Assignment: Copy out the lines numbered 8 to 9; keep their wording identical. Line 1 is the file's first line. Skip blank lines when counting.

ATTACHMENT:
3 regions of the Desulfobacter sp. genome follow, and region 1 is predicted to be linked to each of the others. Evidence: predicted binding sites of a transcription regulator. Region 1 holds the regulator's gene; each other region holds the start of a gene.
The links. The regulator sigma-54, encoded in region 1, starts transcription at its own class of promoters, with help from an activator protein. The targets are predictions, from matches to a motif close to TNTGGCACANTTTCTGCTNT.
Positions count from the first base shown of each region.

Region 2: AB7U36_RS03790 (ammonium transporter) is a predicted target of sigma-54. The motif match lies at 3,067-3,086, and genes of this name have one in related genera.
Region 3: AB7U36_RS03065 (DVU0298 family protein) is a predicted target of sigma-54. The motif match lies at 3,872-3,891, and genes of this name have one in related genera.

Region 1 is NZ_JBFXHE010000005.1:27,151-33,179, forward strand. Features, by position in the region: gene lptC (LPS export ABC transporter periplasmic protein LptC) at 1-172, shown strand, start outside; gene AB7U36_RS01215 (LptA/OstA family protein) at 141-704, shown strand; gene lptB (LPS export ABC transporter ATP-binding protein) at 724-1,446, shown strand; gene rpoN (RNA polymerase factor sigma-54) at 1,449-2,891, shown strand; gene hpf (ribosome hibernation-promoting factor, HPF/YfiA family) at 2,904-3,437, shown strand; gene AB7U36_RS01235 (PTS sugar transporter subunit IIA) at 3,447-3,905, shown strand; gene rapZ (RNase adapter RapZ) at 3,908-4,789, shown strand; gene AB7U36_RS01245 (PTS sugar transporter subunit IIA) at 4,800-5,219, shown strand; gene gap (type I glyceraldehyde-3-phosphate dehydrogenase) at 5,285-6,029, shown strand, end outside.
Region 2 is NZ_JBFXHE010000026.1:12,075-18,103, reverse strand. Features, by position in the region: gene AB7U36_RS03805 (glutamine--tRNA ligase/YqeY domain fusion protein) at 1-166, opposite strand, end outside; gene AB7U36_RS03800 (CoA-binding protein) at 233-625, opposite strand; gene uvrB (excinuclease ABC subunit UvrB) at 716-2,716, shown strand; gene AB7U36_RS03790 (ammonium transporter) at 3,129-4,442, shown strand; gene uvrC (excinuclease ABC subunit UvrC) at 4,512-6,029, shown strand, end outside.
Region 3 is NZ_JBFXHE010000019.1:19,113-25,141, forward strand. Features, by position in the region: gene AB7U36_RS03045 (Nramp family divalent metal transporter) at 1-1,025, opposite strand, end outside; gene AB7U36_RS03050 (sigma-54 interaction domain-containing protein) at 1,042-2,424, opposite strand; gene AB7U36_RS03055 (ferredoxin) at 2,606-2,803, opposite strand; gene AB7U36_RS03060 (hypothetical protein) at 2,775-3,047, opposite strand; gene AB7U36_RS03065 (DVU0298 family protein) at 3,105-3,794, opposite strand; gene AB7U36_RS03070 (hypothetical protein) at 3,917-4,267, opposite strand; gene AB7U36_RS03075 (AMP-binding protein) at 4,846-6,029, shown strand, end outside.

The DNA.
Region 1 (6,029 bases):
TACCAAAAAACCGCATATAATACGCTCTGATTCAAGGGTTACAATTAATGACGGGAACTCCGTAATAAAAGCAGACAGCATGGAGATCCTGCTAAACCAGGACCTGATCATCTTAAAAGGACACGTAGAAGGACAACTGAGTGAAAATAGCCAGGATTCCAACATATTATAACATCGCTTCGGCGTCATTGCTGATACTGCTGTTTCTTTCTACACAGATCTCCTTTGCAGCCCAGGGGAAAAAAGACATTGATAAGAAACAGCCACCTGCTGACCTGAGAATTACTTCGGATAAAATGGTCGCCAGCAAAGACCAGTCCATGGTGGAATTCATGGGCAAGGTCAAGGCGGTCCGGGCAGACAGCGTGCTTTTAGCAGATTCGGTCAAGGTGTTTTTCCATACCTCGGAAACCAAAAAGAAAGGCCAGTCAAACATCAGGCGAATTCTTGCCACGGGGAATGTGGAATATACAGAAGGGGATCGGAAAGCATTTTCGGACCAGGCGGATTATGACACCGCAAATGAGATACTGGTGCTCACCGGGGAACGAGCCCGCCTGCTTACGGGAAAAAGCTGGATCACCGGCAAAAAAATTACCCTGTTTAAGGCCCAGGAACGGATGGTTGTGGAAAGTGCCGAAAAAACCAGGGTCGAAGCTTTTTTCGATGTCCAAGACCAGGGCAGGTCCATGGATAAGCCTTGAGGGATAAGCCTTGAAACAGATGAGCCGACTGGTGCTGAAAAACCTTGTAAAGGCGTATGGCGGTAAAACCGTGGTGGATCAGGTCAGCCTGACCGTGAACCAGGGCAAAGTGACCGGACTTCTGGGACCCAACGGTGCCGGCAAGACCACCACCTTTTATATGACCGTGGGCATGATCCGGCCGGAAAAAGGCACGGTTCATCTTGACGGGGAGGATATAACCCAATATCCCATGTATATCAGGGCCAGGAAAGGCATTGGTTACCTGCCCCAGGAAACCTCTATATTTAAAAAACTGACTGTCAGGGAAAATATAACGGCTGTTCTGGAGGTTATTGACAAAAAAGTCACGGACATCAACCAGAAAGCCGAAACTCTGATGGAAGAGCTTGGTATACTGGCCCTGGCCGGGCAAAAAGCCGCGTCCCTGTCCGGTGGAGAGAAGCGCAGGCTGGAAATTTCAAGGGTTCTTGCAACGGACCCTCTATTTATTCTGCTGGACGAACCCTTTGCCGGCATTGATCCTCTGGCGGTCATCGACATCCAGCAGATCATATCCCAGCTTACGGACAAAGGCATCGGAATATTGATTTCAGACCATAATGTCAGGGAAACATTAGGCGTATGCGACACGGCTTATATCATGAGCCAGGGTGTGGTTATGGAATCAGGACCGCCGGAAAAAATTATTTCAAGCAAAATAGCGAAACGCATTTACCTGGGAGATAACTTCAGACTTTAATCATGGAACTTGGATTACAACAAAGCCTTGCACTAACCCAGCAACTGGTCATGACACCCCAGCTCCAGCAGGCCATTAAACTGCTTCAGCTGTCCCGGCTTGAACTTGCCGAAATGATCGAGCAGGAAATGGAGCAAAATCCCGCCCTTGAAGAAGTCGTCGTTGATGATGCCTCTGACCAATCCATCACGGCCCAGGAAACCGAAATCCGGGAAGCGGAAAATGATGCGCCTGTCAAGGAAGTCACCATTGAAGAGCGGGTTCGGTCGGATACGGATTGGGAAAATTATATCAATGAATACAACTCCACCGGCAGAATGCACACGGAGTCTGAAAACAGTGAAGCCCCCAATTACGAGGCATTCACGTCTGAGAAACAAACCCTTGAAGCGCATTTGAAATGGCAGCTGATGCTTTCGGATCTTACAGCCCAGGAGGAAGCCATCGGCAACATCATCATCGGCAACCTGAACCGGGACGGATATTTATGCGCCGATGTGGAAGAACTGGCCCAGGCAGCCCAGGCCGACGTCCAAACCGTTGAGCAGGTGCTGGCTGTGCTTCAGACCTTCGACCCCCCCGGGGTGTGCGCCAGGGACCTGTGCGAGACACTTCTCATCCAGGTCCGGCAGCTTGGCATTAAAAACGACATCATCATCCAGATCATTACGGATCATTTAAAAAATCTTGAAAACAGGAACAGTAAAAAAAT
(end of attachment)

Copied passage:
Region 3 is NZ_JBFXHE010000019.1:19,113-25,141, forward strand. Features, by position in the region: gene AB7U36_RS03045 (Nramp family divalent metal transporter) at 1-1,025, opposite strand, end outside; gene AB7U36_RS03050 (sigma-54 interaction domain-containing protein) at 1,042-2,424, opposite strand; gene AB7U36_RS03055 (ferredoxin) at 2,606-2,803, opposite strand; gene AB7U36_RS03060 (hypothetical protein) at 2,775-3,047, opposite strand; gene AB7U36_RS03065 (DVU0298 family protein) at 3,105-3,794, opposite strand; gene AB7U36_RS03070 (hypothetical protein) at 3,917-4,267, opposite strand; gene AB7U36_RS03075 (AMP-binding protein) at 4,846-6,029, shown strand, end outside.

The DNA.